A chronicle of my experiences as a Peace Corps Community Organizational Development volunteer in Bulgaria.

Thursday, July 07, 2005

They Call Me Mr. Lawrence!

My primary project is to help the women from the Home for the Handicapped form a self-supporting and self-sustainable business. 'Self-sustainable' is the catchword in all areas of developmental work, especially in the Peace Corps. It's the old concept of 'teach a man to fish'...and so on. Unfortunately, my ladies aren't the least bit interested in learning to fish, no matter how often I suggest it. "But you'll never have to buy fish again.", I tell them. "We don't like fish!", they always reply. I suppose that there are also issues with wheelchairs on small boats, but I was willing to overlook that in order to teach them to fish. So, we're learning to turn our knitting crafts skills into a self-sustainable business instead. There are days when it becomes so frustrating that I think it really would be easier to teach them to fish.

We are moving towards sustainability at a speed measured in geological time. Glaciers advance and recede more rapidly than we measure our progress. The first task is to write a Business Plan. The ladies all agree that a Business Plan is an excellent idea and promptly asked me when I thought I'd have it finished for them. I explained that it would be much better for them if they wrote the Business Plan with my assistance, so they'd have more input into the creation of the business and more awareness of the goals. I gave them an outline of a basic Business Plan and went over all our objectives very slowly and very carefully. Then, in order to reduce the level of whining in the room, I told them to just work on the first item on the list. Have a meeting and decide on approximately twelve items to make up our intial catalog. They immediately began to shout out all the items they are capable of producing. Shawls, scarves, tops, bags, rugs, skirts, hats, mittens, blankets..... Robert's Rules of Order aside, I had to bang on a table to recover the chair.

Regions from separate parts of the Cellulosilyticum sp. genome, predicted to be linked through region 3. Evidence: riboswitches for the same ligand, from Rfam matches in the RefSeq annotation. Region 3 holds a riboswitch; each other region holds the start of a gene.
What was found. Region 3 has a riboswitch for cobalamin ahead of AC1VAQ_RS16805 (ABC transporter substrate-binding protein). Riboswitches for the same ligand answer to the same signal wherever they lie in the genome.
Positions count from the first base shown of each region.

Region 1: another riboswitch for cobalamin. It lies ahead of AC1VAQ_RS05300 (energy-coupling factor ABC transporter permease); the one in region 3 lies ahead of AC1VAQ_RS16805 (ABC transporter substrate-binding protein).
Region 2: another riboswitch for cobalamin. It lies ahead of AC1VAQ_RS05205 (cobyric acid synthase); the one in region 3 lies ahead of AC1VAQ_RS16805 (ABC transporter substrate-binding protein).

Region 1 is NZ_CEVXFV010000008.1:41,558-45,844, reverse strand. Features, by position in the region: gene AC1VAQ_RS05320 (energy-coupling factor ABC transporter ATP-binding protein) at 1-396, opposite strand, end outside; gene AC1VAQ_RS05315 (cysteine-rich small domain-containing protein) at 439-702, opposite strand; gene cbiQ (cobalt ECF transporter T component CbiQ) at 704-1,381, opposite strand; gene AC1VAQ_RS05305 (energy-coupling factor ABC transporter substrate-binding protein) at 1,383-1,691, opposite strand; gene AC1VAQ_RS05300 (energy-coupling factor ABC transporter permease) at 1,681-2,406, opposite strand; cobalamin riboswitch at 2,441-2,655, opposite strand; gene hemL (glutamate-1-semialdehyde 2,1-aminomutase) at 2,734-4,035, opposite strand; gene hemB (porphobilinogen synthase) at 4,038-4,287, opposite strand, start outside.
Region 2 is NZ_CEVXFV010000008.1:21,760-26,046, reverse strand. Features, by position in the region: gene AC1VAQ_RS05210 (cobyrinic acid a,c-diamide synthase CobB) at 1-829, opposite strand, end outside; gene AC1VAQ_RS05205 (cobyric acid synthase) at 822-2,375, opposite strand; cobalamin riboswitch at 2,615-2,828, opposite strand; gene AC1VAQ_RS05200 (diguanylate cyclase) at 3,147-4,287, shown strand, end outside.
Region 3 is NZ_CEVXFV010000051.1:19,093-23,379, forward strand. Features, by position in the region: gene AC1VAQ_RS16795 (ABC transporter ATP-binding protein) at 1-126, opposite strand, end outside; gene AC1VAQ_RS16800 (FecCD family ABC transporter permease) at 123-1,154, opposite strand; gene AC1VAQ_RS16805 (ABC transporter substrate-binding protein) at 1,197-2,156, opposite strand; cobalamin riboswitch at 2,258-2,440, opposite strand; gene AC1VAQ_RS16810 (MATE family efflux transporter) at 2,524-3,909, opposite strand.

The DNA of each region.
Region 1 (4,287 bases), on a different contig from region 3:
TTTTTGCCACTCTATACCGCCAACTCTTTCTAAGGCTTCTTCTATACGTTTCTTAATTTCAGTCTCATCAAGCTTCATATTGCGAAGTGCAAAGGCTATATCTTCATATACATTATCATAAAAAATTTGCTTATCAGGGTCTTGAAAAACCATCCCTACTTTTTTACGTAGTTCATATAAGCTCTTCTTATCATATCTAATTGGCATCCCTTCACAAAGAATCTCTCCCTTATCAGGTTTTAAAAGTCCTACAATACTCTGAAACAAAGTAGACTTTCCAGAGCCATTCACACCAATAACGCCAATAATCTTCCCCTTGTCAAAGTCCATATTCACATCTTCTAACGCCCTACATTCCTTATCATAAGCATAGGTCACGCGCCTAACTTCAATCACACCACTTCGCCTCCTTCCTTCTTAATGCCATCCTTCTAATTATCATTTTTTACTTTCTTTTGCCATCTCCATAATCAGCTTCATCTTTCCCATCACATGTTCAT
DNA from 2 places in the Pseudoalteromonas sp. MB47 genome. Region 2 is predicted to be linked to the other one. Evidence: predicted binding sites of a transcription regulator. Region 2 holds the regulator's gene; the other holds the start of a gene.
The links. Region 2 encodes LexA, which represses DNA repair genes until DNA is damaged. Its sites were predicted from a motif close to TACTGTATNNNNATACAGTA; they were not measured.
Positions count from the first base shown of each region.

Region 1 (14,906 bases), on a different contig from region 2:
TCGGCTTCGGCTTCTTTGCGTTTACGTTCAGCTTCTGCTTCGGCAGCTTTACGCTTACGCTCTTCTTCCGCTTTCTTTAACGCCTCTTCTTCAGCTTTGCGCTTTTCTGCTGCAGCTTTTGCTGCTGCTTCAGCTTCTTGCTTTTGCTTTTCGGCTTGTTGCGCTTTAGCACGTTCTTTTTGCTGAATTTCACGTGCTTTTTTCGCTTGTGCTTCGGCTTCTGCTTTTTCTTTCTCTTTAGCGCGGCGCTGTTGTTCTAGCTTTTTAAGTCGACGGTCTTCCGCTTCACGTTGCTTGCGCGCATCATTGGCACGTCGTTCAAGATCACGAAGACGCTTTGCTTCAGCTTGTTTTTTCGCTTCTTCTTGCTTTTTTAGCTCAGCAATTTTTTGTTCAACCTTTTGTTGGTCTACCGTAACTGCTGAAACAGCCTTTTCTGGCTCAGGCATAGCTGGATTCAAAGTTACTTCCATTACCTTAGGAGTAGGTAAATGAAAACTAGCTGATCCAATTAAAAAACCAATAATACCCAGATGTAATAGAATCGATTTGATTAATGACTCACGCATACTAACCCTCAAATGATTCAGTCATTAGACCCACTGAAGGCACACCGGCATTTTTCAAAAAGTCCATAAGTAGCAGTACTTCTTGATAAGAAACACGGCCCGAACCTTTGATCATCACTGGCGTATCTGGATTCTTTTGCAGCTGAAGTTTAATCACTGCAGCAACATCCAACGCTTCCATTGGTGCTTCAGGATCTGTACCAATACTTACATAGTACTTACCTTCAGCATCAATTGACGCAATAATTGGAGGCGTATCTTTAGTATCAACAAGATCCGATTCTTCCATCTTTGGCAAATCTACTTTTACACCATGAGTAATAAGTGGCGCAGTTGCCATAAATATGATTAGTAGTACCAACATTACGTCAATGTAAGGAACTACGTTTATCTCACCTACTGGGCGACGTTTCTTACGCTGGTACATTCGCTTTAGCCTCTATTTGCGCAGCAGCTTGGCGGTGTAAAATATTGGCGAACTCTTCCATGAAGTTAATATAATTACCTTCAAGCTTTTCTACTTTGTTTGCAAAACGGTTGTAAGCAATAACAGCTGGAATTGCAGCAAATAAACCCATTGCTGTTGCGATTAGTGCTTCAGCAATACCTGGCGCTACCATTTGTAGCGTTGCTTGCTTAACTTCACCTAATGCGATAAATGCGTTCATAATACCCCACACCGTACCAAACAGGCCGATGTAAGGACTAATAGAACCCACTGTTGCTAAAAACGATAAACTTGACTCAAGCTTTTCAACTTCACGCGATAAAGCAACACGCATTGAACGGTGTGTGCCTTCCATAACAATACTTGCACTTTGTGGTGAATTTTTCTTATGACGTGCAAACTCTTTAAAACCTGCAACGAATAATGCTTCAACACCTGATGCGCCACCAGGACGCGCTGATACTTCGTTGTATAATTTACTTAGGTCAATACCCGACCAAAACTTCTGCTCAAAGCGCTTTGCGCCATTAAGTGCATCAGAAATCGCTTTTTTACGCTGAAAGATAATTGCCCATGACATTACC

Yes, but we need to pick a manageable number of items to get the business started and then we can add items to our list later. More shouting and lots of disagreement. I explained that we will be designing a website to enable us to market our products globally and that we have to focus on a few items that we make particularly well so we can build a reputation. So, please, have a meeting and give me a list of the items you'll start off making. After a lengthy discussion they finally agreed that it made sense to start the company up with four categories of items and three or so models in each category. Perfect! When you factor in different sizes and colors, the number of possible variations is quite sobering but still manageable. However, the more they considered it, the more they liked the idea of reducing the items to one. Sort of a Henry Ford approach to hand knit crafts..You can have anything you want as long as you want a beige shawl.

After a great deal of heated debate (they love to debate heatedly), it was agreed that we would begin the company by offering four categories of products and have three or four models in each category. Now they were all tired and didn't want to decide any more about the categories or models, we'd have another meeting soon. Oh, and by the way, could I please just write up the first part of the Business Plan as long as they had done all this work? So I did.